Many of us were happy to go home that day with the realization it was just an honest oversight on the part of a well meaning inventor. Hugging your family after a day like that is an extra special moment. Good job Oakland!

Anonymous said...

Sometimes I think People bring these type of things to see what the reaction will be. Think about it, there are so many morons that do the opposite of what normal would be their entire lives. They constantly create controversy, or make things as difficult as they possibly can. I was absolutely delighted to hear that this individual was arrested - now he can get the attention that he desires. The TSA has a hard enough job as it is without making it more difficult, and costly. If something is questionable, (if it looks like an explosive device, or similar) DECLARE it when you check in. Tell them what it is, and let them examine it right then and there. Same thing as a weapon. You can transport a weapon on an aircraft as long as you meet all the criteria for transporting it, and you DECLARE it--(it has to be in a proper container which is locked, and unloaded...etc.) Its easy, and it helps things to go a lot more smoothly. I'm sick and tired of people who keep slamming the TSA. They process millions of people every day, and most people do not have any problems being examined....unless they create them themselves. I, for one, would not want to get on an aircraft and have it explode in the air, nor would I want to have to face any other danger that some extremist, or mentally disturbed idiot has thought up to kill people. Use common sense and realize that these check points are specifically designed to keep us as safe as possible.

RB said...

Just another TSA and Airport LEO screw up. Once the item was determined to not be a threat that should have been the end of this. Since we don't know what was said between TSA and the Airport police we don't know if TSA had any bearing on the person being arrested but I would be willing to bet a six pack that TSA was right in there pushing the issue. Since the DA decided to not press charges it is clear that nothing illegal happened.

Just another knock on the TSA Belt of Failures.

Anonymous said...

Good call on the part of law enforcement in arresting the person who packed this so-called "watch". The perpetrator deserved to be arrested for trying to transport this item; what a fool. The watch is not even close to being considered a "steam punk" artistic item; it is too new to be considered "steampunk". It's more 1950s, mid-century modern than Victorian. With all the gadgets and attachments, it looks very suspicious and nefarious.

N English said...

I think people need to quit trying to get attention and do the right thing. This is a different world and this type of stuff may be cool, but it's thoughtless. The TSA folks work everyday under a pressure that has nothing to do with terrorism, it's the public pressure from people who have nothing better to do than stir things up. All this person had to do was disclose this and make sure the agents knew what it was and where it was. Take a minute and put yourself in others shoes.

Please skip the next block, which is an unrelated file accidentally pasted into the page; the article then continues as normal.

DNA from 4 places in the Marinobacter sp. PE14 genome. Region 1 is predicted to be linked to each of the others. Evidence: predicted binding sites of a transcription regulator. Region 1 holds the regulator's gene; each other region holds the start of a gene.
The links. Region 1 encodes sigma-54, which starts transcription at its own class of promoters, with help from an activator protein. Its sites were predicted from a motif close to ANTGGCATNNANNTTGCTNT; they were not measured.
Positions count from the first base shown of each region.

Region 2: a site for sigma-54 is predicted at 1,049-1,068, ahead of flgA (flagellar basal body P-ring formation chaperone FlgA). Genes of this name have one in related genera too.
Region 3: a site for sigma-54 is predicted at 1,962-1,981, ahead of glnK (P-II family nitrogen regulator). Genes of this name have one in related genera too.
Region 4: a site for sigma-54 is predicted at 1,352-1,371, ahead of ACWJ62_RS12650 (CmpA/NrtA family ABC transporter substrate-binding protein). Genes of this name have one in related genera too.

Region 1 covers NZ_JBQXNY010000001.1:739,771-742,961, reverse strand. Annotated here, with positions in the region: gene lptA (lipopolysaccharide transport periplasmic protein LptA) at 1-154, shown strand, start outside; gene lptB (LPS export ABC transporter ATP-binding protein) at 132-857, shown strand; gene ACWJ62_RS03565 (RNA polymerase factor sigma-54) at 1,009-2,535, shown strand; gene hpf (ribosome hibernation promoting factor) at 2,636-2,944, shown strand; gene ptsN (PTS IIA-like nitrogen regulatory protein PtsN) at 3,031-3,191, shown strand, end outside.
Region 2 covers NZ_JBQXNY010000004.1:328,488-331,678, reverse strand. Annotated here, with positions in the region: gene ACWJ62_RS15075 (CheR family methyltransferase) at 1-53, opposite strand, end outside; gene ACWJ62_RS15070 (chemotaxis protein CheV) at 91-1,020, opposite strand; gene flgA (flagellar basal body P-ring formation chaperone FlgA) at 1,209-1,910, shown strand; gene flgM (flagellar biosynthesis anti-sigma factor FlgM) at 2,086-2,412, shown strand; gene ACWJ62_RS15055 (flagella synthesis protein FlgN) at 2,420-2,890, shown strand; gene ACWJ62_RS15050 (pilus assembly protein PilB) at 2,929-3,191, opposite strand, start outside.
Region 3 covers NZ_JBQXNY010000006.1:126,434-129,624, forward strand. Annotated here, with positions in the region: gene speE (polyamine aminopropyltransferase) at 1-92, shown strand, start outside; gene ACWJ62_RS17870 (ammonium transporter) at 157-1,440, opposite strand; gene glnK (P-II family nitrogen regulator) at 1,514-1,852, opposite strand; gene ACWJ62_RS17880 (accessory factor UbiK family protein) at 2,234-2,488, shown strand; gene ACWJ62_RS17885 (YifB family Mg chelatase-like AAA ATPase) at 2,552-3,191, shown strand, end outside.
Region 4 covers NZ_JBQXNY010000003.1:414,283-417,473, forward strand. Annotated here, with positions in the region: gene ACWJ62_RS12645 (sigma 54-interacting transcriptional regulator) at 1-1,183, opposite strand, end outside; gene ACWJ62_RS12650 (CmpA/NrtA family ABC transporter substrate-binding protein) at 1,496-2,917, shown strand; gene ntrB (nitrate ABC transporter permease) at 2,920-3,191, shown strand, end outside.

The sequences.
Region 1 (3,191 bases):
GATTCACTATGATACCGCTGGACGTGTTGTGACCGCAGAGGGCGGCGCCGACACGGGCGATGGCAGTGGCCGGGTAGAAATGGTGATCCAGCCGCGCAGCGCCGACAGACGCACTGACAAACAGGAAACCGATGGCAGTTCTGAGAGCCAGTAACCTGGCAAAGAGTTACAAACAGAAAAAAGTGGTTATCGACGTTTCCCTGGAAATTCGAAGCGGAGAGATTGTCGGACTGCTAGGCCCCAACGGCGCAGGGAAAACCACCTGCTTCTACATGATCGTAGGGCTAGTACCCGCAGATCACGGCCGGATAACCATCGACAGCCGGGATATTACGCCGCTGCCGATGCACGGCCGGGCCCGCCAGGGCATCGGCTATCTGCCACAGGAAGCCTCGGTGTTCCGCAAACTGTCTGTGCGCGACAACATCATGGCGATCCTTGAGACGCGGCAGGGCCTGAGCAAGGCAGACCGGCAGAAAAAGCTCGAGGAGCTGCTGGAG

Anonymous said...

There's stupid, and then there's REALLY STUPID.

Jganem3 said...

Any owner or artist of this watch should have realize that it would trigger an alert by TSA. If it wasn't, then it should have been declared and cleared prior to the flight to avoid disruption. I am forever amazed at the foolishness of people who recognize that our airline system is constantly under alert, and yet try to bring onboard objects which are highly questionable. I guess you just can't cure stupid.

Anonymous said...

Anonymous said...
There's stupid, and then there's REALLY STUPID...... and finally there is TSA!

Anonymous said...

Hey Bob, why did you fail to publish my comment where I asked whether the TSOs at LAX and every other airport that had no issue with this watch would be reprimanded?

Anonymous said...

It's a watch with common equipment and automobile fuses, a throw switch and couple of wires sticking out. If a TSA specialist can't differentiate between operative and non operative configurations, can't identify common electronic components, and doesn't know minimum quantities of volatile substances necessary to present a credible threat to airline safety, I am very concerned. A watch that resembles a bomb is of less concern to me than a bomb that looks like a watch--or radio, etc.

The fact that local, untrained law enforcement made an arrest doesn't tell me anything except that the officer believed that a minimum standard had been met. It doesn't mean that the officer thought the watch to be a bomb, or even that the passenger had any nefarious intent.

The TSA should focus on passenger protection, not "proving" that they're doing a great job by advertising all the non-lethal items, and mere contraband that they seize.

I traveled through Oakland airport earlier this year and forgot to remove a folding tactical knife from my backpack. The bag went through screening without incident. "Catching" someone with a cool watch that could be taken for an explosive device at first glance in a particular environment (imagine seeing the watch on someone's arm at a party), but is quite obviously not one to trained eye (even in a low-resolution internet picture) doesn't make up for screening failures.